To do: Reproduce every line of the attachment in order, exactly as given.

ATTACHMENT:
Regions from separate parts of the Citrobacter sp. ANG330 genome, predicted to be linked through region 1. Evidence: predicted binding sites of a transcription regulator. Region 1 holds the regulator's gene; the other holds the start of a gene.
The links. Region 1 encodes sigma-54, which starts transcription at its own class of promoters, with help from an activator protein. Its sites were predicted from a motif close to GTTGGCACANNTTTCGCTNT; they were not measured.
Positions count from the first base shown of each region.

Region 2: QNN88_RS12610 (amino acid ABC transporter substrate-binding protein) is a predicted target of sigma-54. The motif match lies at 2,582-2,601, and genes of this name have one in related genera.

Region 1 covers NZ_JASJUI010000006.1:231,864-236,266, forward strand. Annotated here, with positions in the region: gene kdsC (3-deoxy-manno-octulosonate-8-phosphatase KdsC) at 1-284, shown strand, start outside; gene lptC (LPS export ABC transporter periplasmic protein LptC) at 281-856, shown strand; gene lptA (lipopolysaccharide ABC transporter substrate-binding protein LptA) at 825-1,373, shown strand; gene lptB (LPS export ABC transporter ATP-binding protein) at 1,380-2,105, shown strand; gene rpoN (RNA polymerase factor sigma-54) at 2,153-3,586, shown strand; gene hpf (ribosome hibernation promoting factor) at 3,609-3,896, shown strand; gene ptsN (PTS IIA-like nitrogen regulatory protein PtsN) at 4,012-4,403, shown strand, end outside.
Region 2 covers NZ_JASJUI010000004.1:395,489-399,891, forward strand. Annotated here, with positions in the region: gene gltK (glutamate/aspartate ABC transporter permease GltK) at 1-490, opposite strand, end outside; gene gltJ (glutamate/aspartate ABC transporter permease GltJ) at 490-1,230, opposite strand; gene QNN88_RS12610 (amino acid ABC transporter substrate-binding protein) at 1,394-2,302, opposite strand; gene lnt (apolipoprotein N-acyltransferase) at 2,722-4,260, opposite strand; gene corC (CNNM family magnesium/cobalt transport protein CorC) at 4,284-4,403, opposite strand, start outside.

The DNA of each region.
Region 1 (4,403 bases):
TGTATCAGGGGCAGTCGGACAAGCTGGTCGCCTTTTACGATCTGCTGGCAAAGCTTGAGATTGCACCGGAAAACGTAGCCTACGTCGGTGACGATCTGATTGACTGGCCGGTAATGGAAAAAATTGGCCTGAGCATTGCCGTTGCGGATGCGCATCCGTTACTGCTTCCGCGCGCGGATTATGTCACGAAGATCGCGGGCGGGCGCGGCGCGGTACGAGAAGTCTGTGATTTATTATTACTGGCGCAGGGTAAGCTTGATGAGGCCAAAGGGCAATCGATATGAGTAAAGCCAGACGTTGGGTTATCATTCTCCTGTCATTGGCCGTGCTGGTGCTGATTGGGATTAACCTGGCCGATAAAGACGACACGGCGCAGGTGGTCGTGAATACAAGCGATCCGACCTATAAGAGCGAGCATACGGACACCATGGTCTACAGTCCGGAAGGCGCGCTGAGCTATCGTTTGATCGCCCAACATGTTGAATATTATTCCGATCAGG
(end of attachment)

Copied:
Regions from separate parts of the Citrobacter sp. ANG330 genome, predicted to be linked through region 1. Evidence: predicted binding sites of a transcription regulator. Region 1 holds the regulator's gene; the other holds the start of a gene.
The links. Region 1 encodes sigma-54, which starts transcription at its own class of promoters, with help from an activator protein. Its sites were predicted from a motif close to GTTGGCACANNTTTCGCTNT; they were not measured.
Positions count from the first base shown of each region.

Region 2: QNN88_RS12610 (amino acid ABC transporter substrate-binding protein) is a predicted target of sigma-54. The motif match lies at 2,582-2,601, and genes of this name have one in related genera.

Region 1 covers NZ_JASJUI010000006.1:231,864-236,266, forward strand. Annotated here, with positions in the region: gene kdsC (3-deoxy-manno-octulosonate-8-phosphatase KdsC) at 1-284, shown strand, start outside; gene lptC (LPS export ABC transporter periplasmic protein LptC) at 281-856, shown strand; gene lptA (lipopolysaccharide ABC transporter substrate-binding protein LptA) at 825-1,373, shown strand; gene lptB (LPS export ABC transporter ATP-binding protein) at 1,380-2,105, shown strand; gene rpoN (RNA polymerase factor sigma-54) at 2,153-3,586, shown strand; gene hpf (ribosome hibernation promoting factor) at 3,609-3,896, shown strand; gene ptsN (PTS IIA-like nitrogen regulatory protein PtsN) at 4,012-4,403, shown strand, end outside.
Region 2 covers NZ_JASJUI010000004.1:395,489-399,891, forward strand. Annotated here, with positions in the region: gene gltK (glutamate/aspartate ABC transporter permease GltK) at 1-490, opposite strand, end outside; gene gltJ (glutamate/aspartate ABC transporter permease GltJ) at 490-1,230, opposite strand; gene QNN88_RS12610 (amino acid ABC transporter substrate-binding protein) at 1,394-2,302, opposite strand; gene lnt (apolipoprotein N-acyltransferase) at 2,722-4,260, opposite strand; gene corC (CNNM family magnesium/cobalt transport protein CorC) at 4,284-4,403, opposite strand, start outside.

The DNA of each region.
Region 1 (4,403 bases):
TGTATCAGGGGCAGTCGGACAAGCTGGTCGCCTTTTACGATCTGCTGGCAAAGCTTGAGATTGCACCGGAAAACGTAGCCTACGTCGGTGACGATCTGATTGACTGGCCGGTAATGGAAAAAATTGGCCTGAGCATTGCCGTTGCGGATGCGCATCCGTTACTGCTTCCGCGCGCGGATTATGTCACGAAGATCGCGGGCGGGCGCGGCGCGGTACGAGAAGTCTGTGATTTATTATTACTGGCGCAGGGTAAGCTTGATGAGGCCAAAGGGCAATCGATATGAGTAAAGCCAGACGTTGGGTTATCATTCTCCTGTCATTGGCCGTGCTGGTGCTGATTGGGATTAACCTGGCCGATAAAGACGACACGGCGCAGGTGGTCGTGAATACAAGCGATCCGACCTATAAGAGCGAGCATACGGACACCATGGTCTACAGTCCGGAAGGCGCGCTGAGCTATCGTTTGATCGCCCAACATGTTGAATATTATTCCGATCAGG